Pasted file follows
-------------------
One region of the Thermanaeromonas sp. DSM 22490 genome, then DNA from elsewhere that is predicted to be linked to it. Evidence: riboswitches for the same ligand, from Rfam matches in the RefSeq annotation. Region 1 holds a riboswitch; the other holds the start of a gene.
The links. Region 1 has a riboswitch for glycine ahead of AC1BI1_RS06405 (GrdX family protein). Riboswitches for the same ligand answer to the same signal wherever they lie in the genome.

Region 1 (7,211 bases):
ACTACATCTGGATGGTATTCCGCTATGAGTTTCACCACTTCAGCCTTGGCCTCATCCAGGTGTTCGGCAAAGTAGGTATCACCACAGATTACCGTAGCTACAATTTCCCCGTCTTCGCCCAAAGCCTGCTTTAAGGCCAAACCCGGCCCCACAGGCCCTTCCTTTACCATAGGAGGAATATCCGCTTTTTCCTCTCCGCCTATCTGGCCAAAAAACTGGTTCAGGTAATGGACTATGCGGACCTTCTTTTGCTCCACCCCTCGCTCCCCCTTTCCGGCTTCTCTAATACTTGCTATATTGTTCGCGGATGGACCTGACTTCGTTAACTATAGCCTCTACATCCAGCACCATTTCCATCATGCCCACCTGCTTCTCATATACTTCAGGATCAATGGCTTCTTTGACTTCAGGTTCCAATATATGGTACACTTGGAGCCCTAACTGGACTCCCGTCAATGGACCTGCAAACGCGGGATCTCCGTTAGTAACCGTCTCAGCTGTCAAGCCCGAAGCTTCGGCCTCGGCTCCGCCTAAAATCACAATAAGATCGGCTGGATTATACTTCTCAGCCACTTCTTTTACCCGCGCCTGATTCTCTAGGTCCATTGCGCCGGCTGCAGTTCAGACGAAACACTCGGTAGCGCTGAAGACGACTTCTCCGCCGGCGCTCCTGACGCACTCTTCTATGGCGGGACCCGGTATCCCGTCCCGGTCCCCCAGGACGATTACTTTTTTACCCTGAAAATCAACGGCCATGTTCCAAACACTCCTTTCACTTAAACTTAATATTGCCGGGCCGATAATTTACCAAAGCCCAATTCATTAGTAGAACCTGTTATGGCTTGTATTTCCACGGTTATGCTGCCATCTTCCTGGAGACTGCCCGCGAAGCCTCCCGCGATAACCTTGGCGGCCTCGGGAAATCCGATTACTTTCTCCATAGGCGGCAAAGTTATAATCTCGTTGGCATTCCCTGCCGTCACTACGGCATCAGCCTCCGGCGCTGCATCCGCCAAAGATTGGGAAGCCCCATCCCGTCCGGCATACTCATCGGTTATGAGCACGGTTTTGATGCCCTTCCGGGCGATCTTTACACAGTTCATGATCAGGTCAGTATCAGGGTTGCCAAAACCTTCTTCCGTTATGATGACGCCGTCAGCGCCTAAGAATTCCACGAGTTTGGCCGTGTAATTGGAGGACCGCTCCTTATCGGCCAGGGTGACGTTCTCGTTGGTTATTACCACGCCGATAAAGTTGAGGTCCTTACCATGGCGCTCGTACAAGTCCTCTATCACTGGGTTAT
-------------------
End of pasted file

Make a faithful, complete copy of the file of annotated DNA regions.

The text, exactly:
One region of the Thermanaeromonas sp. DSM 22490 genome, then DNA from elsewhere that is predicted to be linked to it. Evidence: riboswitches for the same ligand, from Rfam matches in the RefSeq annotation. Region 1 holds a riboswitch; the other holds the start of a gene.
The links. Region 1 has a riboswitch for glycine ahead of AC1BI1_RS06405 (GrdX family protein). Riboswitches for the same ligand answer to the same signal wherever they lie in the genome.

Region 1 (7,211 bases):
ACTACATCTGGATGGTATTCCGCTATGAGTTTCACCACTTCAGCCTTGGCCTCATCCAGGTGTTCGGCAAAGTAGGTATCACCACAGATTACCGTAGCTACAATTTCCCCGTCTTCGCCCAAAGCCTGCTTTAAGGCCAAACCCGGCCCCACAGGCCCTTCCTTTACCATAGGAGGAATATCCGCTTTTTCCTCTCCGCCTATCTGGCCAAAAAACTGGTTCAGGTAATGGACTATGCGGACCTTCTTTTGCTCCACCCCTCGCTCCCCCTTTCCGGCTTCTCTAATACTTGCTATATTGTTCGCGGATGGACCTGACTTCGTTAACTATAGCCTCTACATCCAGCACCATTTCCATCATGCCCACCTGCTTCTCATATACTTCAGGATCAATGGCTTCTTTGACTTCAGGTTCCAATATATGGTACACTTGGAGCCCTAACTGGACTCCCGTCAATGGACCTGCAAACGCGGGATCTCCGTTAGTAACCGTCTCAGCTGTCAAGCCCGAAGCTTCGGCCTCGGCTCCGCCTAAAATCACAATAAGATCGGCTGGATTATACTTCTCAGCCACTTCTTTTACCCGCGCCTGATTCTCTAGGTCCATTGCGCCGGCTGCAGTTCAGACGAAACACTCGGTAGCGCTGAAGACGACTTCTCCGCCGGCGCTCCTGACGCACTCTTCTATGGCGGGACCCGGTATCCCGTCCCGGTCCCCCAGGACGATTACTTTTTTACCCTGAAAATCAACGGCCATGTTCCAAACACTCCTTTCACTTAAACTTAATATTGCCGGGCCGATAATTTACCAAAGCCCAATTCATTAGTAGAACCTGTTATGGCTTGTATTTCCACGGTTATGCTGCCATCTTCCTGGAGACTGCCCGCGAAGCCTCCCGCGATAACCTTGGCGGCCTCGGGAAATCCGATTACTTTCTCCATAGGCGGCAAAGTTATAATCTCGTTGGCATTCCCTGCCGTCACTACGGCATCAGCCTCCGGCGCTGCATCCGCCAAAGATTGGGAAGCCCCATCCCGTCCGGCATACTCATCGGTTATGAGCACGGTTTTGATGCCCTTCCGGGCGATCTTTACACAGTTCATGATCAGGTCAGTATCAGGGTTGCCAAAACCTTCTTCCGTTATGATGACGCCGTCAGCGCCTAAGAATTCCACGAGTTTGGCCGTGTAATTGGAGGACCGCTCCTTATCGGCCAGGGTGACGTTCTCGTTGGTTATTACCACGCCGATAAAGTTGAGGTCCTTACCATGGCGCTCGTACAAGTCCTCTATCACTGGGTTAT